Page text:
If a band formerly idolized releases a new album, most of the artist/band's old fans will probably go to see them live. It's kind of sad, because most of these fans, the ones who mostly like the superhits, go to these shows without the intention of hearing the new material live, but rather use the new material as an excuse to listen to the classics they cherish. This is often reflected in the material; usually bands try to find a way to modernize their sound, to appeal to new audiences while still staying true their original fans. The problem is it usually does neither. Billy Idol sort of falls into this paradigm. Devil's Playground is a surprisingly solid album, it really is, but the fact is to most people, it's just a reason to get him touring again. Most people will go see his live show, not in hopes of Scream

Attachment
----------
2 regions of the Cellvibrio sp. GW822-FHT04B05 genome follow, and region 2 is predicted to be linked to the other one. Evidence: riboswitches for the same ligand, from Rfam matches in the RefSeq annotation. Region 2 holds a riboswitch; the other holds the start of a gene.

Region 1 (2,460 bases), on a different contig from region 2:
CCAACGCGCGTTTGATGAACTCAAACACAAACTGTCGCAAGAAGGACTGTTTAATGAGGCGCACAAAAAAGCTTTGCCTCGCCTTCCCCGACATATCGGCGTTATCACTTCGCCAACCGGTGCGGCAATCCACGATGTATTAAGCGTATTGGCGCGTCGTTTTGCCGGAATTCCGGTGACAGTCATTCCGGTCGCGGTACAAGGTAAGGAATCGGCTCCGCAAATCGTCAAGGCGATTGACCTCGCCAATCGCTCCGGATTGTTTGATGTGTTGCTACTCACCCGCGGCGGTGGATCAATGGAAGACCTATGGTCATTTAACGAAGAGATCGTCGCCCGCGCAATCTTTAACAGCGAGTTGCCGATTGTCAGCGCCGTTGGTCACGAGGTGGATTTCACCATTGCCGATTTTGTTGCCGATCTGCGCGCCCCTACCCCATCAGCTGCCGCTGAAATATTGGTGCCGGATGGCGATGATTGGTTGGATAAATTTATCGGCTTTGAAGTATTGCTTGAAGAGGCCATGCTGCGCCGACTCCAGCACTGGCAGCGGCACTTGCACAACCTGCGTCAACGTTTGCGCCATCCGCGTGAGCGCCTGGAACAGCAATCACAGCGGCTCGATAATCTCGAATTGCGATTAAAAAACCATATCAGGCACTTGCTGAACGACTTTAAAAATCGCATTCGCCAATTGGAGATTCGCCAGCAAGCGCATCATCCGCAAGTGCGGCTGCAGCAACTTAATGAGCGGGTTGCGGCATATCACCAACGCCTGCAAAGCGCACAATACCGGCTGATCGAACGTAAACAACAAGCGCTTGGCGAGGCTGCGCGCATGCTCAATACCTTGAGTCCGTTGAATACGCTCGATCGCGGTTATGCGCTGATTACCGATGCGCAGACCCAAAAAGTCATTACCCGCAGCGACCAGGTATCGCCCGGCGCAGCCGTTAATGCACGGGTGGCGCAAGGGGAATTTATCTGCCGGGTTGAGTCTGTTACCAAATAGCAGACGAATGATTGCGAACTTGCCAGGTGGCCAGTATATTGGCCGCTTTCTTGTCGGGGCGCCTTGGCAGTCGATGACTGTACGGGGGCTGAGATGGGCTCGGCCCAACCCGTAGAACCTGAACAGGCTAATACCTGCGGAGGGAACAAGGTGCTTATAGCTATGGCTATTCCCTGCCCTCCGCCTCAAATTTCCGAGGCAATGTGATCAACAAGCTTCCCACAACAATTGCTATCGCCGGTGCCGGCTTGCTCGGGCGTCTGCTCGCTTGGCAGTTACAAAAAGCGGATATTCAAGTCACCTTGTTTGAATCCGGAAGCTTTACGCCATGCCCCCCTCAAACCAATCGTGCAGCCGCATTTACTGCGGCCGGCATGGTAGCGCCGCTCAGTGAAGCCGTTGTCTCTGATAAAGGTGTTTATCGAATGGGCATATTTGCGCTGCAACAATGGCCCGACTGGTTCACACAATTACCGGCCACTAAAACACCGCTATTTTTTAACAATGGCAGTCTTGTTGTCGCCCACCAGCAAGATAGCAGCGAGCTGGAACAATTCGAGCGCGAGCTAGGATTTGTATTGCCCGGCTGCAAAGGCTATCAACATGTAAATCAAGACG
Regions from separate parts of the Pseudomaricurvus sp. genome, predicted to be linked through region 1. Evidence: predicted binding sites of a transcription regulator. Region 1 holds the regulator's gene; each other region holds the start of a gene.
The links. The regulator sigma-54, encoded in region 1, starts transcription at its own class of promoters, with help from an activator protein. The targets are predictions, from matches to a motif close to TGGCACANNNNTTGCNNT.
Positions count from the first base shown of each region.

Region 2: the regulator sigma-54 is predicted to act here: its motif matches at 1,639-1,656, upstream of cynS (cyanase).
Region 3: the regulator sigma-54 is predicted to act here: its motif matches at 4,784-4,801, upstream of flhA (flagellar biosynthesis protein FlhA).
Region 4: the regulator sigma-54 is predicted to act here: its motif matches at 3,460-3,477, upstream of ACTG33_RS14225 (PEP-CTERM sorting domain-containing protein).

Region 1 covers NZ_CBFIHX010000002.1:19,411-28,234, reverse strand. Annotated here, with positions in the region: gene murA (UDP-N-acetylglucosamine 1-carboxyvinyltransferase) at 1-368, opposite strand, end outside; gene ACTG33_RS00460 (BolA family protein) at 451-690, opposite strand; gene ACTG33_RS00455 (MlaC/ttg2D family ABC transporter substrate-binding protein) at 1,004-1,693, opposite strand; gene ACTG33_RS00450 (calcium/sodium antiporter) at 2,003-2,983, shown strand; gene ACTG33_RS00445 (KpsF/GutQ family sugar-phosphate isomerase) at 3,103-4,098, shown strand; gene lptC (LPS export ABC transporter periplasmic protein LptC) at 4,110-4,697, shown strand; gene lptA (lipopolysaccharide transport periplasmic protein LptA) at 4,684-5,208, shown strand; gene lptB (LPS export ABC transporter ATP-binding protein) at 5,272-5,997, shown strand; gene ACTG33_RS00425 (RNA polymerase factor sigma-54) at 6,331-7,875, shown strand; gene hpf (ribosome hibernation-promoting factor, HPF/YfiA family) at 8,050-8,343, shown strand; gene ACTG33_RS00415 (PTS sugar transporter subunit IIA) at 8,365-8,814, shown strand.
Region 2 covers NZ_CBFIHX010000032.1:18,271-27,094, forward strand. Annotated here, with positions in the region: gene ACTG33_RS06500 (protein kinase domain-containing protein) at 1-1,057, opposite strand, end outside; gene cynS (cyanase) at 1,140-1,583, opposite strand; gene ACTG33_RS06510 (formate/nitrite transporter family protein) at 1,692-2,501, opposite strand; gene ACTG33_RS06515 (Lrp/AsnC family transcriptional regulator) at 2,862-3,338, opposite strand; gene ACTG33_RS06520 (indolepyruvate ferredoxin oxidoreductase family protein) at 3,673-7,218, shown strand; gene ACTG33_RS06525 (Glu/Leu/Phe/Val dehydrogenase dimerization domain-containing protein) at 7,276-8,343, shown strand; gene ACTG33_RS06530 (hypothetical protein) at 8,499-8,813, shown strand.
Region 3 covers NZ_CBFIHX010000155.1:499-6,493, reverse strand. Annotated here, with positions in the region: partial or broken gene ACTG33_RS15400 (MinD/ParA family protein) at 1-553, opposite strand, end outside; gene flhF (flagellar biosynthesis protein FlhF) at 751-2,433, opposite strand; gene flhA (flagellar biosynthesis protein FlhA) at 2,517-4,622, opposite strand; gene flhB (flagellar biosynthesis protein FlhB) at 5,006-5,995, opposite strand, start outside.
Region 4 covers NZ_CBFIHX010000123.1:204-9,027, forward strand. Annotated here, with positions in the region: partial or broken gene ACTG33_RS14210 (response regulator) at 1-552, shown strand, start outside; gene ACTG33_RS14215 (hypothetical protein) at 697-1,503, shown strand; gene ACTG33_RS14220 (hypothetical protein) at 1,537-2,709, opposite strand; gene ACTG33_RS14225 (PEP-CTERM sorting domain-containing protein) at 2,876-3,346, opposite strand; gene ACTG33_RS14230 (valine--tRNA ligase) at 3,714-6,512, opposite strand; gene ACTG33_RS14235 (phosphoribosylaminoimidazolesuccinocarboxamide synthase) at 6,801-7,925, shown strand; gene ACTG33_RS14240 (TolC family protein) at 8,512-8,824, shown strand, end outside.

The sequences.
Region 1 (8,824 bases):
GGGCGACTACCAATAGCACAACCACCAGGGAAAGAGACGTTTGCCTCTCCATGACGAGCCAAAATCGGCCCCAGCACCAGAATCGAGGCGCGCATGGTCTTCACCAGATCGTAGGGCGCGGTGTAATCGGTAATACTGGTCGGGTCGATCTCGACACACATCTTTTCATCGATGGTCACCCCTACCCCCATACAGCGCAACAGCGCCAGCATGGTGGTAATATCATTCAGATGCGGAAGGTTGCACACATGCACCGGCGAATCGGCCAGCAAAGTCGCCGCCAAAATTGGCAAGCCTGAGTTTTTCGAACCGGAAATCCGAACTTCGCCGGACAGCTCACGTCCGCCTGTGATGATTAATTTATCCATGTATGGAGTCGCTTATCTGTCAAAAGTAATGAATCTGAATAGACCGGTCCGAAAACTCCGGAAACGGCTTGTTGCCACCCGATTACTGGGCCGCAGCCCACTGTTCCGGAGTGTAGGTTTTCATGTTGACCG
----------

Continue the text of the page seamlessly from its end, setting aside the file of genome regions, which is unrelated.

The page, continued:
. They're going to hear Rebel Yell. Or Mony Mony. Or maybe White Wedding. Whatever, you get the idea. It's not to say the album's without promise, either, because much of the album is strong and catchy. This is due in part to Steve Stevens, a man whose miniscule stature is dwarfed by both his hair and guitar playing ability. You see, this is the first album the songwriting duo has recorded together since 1986's Whiplash Smile. This is why Scream sounds much like Rebel Yell. This was surely no accident, but surely it was unintentional.
When Billy tries something "different", it's moderately successful. Billy's take on the classic folk song Plastic Jesus, which you'll recognize but probably won't remember, is cheeky and fun, but not all that necessary. The song, also covered by the Flaming Lips and made "famous" by Paul Newman in 1967s Cool Hand Luke